Maj. Gen. Franklin Gardner, Confederate
commander at Port Hudson.
(Library of Congress)

Following the Battle of Baton Rouge, the 9th Battalion Louisiana Infantry was assigned to the garrison of Port Hudson, which became the southern anchor of the Confederate defenses on the Mississippi River, about 200 miles down river from Vicksburg, Miss.

The men of the battalion did guard and pickett duty and assisted in the construction of earthworks. The roster of the garrison as of 14 March 1863 in the "Official Records" shows the 9th Louisiana battalion in Gregg's brigade on the right wing. Then on the 27 May 1863 roster the battalion was with Miles brigade, still on the Confederate right wing. One source (Edmonds, "Port Hudson" Vol. II, has them manning the Citadel which was the anchor of the far Confederate right.)

"The Ninth Louisiana battalion of infantry under the command of Major B.R. Chinn, held posts of honor along the right wing during the siege, from the extreme right to the sally port at Troth's road, constantly being moved, either to reinforce some point or to relieve other troops at exposed points. They were actively employed and with great credit to themselves, losing many gallant men and officers."1
1. Port Hudson: Its History From an Interior Point of View by Lieut Howard C. Wright 1863, St. Francisville Democrat.


Here is an overview of the Siege of Port Hudson from the Port Hudson State Historic Site: Louisiana Department of Parks:

Why Port Hudson?

Control of the Mississippi River was important to both sides during the American Civil War. The North wanted to control the river and split the Confederacy in two. The South wanted to maintain control and ensure the flow of supplies back and forth across the river.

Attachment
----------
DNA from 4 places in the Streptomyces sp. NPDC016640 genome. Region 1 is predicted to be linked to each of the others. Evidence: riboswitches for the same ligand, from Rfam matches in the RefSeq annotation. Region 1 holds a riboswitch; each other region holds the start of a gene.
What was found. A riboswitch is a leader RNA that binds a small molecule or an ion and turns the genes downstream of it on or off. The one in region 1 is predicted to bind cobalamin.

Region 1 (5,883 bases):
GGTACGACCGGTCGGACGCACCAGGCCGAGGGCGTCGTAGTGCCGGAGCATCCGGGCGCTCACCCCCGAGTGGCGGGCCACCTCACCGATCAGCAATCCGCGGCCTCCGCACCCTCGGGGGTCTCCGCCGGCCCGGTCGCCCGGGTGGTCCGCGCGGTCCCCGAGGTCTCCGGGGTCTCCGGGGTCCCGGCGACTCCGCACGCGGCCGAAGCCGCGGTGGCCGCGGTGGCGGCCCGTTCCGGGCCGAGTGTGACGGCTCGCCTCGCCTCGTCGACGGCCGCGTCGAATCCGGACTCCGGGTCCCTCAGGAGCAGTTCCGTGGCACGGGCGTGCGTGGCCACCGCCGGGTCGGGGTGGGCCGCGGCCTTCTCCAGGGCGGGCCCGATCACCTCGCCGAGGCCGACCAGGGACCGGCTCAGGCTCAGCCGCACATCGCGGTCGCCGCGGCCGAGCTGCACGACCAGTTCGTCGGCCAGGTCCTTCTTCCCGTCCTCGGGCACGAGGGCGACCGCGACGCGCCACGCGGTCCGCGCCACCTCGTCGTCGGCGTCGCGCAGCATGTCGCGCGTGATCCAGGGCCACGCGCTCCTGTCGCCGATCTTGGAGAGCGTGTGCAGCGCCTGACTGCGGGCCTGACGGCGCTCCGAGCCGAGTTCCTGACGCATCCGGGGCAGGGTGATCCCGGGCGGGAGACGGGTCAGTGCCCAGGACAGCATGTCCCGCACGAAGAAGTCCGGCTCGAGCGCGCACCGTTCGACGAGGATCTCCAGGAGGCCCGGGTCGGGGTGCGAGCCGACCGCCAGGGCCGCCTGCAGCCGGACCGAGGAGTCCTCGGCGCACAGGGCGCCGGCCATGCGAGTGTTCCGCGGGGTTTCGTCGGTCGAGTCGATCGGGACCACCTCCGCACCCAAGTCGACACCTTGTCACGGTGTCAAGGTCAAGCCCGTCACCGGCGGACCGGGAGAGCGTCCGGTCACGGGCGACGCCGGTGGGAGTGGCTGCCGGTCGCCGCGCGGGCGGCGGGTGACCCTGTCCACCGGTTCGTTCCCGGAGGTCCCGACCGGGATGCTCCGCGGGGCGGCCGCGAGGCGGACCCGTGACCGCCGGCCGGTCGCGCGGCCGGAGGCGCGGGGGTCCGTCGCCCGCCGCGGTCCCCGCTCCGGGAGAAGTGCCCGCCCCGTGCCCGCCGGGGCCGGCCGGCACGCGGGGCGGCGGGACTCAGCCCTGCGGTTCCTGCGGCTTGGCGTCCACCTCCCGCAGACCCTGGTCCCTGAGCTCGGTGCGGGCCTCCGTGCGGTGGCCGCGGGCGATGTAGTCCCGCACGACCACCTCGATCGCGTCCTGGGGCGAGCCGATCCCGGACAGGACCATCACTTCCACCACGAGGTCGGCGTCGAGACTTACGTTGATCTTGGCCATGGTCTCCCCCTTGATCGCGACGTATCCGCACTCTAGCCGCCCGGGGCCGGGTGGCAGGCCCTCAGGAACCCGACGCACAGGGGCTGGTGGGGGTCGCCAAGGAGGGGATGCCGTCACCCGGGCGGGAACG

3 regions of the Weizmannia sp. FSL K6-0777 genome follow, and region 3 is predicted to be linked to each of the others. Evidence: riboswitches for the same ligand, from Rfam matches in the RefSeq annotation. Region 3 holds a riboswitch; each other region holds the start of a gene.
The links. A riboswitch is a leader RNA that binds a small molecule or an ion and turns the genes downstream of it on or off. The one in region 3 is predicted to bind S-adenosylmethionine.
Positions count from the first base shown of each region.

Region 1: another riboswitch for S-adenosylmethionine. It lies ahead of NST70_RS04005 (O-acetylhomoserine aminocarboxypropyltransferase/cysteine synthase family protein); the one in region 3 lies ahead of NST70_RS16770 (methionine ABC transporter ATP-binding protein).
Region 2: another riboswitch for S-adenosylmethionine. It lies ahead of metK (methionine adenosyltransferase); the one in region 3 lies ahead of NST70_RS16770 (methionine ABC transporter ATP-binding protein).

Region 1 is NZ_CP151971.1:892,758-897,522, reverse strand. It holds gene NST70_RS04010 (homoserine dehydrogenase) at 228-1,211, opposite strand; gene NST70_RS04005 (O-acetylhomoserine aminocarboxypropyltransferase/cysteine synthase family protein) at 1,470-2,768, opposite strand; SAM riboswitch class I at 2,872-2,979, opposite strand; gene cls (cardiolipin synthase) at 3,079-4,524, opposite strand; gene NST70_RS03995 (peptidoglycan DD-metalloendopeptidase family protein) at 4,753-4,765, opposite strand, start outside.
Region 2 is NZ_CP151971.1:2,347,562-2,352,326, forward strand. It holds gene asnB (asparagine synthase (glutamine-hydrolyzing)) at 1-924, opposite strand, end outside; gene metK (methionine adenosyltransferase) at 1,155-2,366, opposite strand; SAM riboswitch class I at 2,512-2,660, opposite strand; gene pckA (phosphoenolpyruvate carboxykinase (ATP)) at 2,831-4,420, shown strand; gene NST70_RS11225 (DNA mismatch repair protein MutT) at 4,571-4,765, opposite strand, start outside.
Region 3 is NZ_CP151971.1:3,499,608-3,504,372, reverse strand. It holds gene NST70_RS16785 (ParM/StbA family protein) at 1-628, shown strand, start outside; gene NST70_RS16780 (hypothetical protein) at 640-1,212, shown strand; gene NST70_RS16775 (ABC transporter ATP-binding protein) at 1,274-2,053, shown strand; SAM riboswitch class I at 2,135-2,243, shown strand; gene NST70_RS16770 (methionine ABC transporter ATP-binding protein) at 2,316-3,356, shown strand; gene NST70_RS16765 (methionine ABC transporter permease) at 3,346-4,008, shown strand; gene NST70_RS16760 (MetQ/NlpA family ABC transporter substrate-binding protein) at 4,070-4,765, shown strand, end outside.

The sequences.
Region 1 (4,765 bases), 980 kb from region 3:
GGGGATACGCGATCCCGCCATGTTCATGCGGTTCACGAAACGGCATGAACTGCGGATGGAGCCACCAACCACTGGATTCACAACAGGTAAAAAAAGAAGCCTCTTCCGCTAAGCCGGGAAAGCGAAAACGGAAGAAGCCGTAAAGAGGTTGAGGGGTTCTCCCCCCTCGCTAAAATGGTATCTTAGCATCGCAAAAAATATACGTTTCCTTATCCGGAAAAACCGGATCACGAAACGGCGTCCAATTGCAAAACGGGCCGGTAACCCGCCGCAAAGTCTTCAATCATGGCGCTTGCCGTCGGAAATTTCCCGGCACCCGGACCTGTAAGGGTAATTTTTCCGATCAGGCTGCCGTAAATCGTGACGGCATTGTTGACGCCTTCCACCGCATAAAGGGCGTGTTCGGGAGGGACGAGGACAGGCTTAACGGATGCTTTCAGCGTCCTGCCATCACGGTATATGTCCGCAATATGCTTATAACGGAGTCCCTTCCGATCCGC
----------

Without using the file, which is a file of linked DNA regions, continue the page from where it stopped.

When New Orleans fell to the Federals in late April 1862, Confederate control of the Mississippi was in jeopardy. The Confederate army had already fortified the river bluffs at Vicksburg, Mississippi, but it needed another series of river batteries below the mouth of the Red River. The Red River was the primary route for the shipment of supplies from Texas to the heartland of the Confederacy.

The bluffs near the small town of Port Hudson represented a perfect site for the river batteries. These bluffs were the first high ground upstream from Baton Rouge and overlooked a severe bend in the river. This bend presented an additional obstacle for Union warships. Following their defeat at the Battle of Baton Rouge on August 5, 1862, Confederate soldiers marched to Port Hudson and occupied the area on August 15, 1862. They constructed a series of river batteries along the bluffs and, in the months that followed, erected a 41/2-mile line of earthworks to protect the land approach to the river batteries.
48-Day Siege

The siege of Port Hudson began on May 23, 1863. Roughly 30,000 Union troops, under the command of Major General Nathaniel P. Banks, were pitted against 6,800 Confederates, under the command of Major General Franklin Gardner.

On the morning of May 27, and again on June 14, the Union army launched ferocious assaults against the 41/2-mile-long string of earthworks protecting Port Hudson. These actions constituted some of the bloodiest and most severe fighting in the entire Civil War.

As the siege continued, the Confederates nearly exhausted their ammunition and were reduced to eating mules, horses and rats. When word reached Gardner that Vicksburg had surrendered, he realized that his situation was hopeless and nothing could be gained by continuing the defense of Port Hudson. Surrender terms were negotiated, and on July 9, 1863, after 48 days and thousands of casualties, the Union army entered Port Hudson. The siege became the longest in American military history.

Port Hudson State Historic Site--(US 61, Zachary, LA 70791; 225-654-3775 or 1-888-677-3400) is located on US 61 in East Feliciana Parish, about 25 minutes north of Baton Rouge and 10 minutes south of historic St. Francisville. The 909-acre site encompasses the northern portion of the battlefield and features an elevated boardwalk over the breastworks in the Fort Desperate Area. Other facilities include three observation towers, six miles of trails, a museum, a picnic area and restrooms. Groups are requested to call in advance.

Pvt. William C. Annis (My Great-Grandfather)

(Article from "Confederate Military History," Atlanta, Ga. 1899; pages 328-329)